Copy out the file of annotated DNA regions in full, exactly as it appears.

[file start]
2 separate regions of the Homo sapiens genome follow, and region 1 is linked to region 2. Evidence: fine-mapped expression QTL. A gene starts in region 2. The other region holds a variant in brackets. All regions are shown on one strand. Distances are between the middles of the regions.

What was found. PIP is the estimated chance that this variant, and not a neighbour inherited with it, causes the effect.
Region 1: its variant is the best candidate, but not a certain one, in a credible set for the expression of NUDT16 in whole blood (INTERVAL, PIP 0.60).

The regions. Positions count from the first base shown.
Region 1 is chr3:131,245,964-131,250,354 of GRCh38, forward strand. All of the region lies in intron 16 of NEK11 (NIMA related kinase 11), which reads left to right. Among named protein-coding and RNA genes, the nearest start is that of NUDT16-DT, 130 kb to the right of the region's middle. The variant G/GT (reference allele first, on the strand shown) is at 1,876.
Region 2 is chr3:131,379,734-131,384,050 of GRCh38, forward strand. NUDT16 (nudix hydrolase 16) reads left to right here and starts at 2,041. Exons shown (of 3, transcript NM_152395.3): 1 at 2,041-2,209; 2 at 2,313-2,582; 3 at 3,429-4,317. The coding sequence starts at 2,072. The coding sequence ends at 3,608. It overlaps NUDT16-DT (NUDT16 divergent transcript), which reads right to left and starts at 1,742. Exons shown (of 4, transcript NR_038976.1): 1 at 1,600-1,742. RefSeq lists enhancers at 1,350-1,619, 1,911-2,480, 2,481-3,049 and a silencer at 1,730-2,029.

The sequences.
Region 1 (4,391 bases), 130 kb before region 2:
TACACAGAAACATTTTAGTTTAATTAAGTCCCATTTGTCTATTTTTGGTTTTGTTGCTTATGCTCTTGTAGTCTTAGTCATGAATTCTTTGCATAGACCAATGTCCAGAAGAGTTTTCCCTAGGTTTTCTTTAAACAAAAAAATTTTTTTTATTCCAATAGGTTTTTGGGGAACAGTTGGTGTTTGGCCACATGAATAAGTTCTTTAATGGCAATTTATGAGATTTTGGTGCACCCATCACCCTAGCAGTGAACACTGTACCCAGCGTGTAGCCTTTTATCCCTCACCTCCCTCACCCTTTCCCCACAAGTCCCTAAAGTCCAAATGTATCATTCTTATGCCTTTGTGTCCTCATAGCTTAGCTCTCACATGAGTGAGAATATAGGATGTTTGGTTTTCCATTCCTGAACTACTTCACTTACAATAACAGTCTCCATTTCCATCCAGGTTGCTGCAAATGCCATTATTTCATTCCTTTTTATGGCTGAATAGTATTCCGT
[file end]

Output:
2 separate regions of the Homo sapiens genome follow, and region 1 is linked to region 2. Evidence: fine-mapped expression QTL. A gene starts in region 2. The other region holds a variant in brackets. All regions are shown on one strand. Distances are between the middles of the regions.

What was found. PIP is the estimated chance that this variant, and not a neighbour inherited with it, causes the effect.
Region 1: its variant is the best candidate, but not a certain one, in a credible set for the expression of NUDT16 in whole blood (INTERVAL, PIP 0.60).

The regions. Positions count from the first base shown.
Region 1 is chr3:131,245,964-131,250,354 of GRCh38, forward strand. All of the region lies in intron 16 of NEK11 (NIMA related kinase 11), which reads left to right. Among named protein-coding and RNA genes, the nearest start is that of NUDT16-DT, 130 kb to the right of the region's middle. The variant G/GT (reference allele first, on the strand shown) is at 1,876.
Region 2 is chr3:131,379,734-131,384,050 of GRCh38, forward strand. NUDT16 (nudix hydrolase 16) reads left to right here and starts at 2,041. Exons shown (of 3, transcript NM_152395.3): 1 at 2,041-2,209; 2 at 2,313-2,582; 3 at 3,429-4,317. The coding sequence starts at 2,072. The coding sequence ends at 3,608. It overlaps NUDT16-DT (NUDT16 divergent transcript), which reads right to left and starts at 1,742. Exons shown (of 4, transcript NR_038976.1): 1 at 1,600-1,742. RefSeq lists enhancers at 1,350-1,619, 1,911-2,480, 2,481-3,049 and a silencer at 1,730-2,029.

The sequences.
Region 1 (4,391 bases), 130 kb before region 2:
TACACAGAAACATTTTAGTTTAATTAAGTCCCATTTGTCTATTTTTGGTTTTGTTGCTTATGCTCTTGTAGTCTTAGTCATGAATTCTTTGCATAGACCAATGTCCAGAAGAGTTTTCCCTAGGTTTTCTTTAAACAAAAAAATTTTTTTTATTCCAATAGGTTTTTGGGGAACAGTTGGTGTTTGGCCACATGAATAAGTTCTTTAATGGCAATTTATGAGATTTTGGTGCACCCATCACCCTAGCAGTGAACACTGTACCCAGCGTGTAGCCTTTTATCCCTCACCTCCCTCACCCTTTCCCCACAAGTCCCTAAAGTCCAAATGTATCATTCTTATGCCTTTGTGTCCTCATAGCTTAGCTCTCACATGAGTGAGAATATAGGATGTTTGGTTTTCCATTCCTGAACTACTTCACTTACAATAACAGTCTCCATTTCCATCCAGGTTGCTGCAAATGCCATTATTTCATTCCTTTTTATGGCTGAATAGTATTCCGT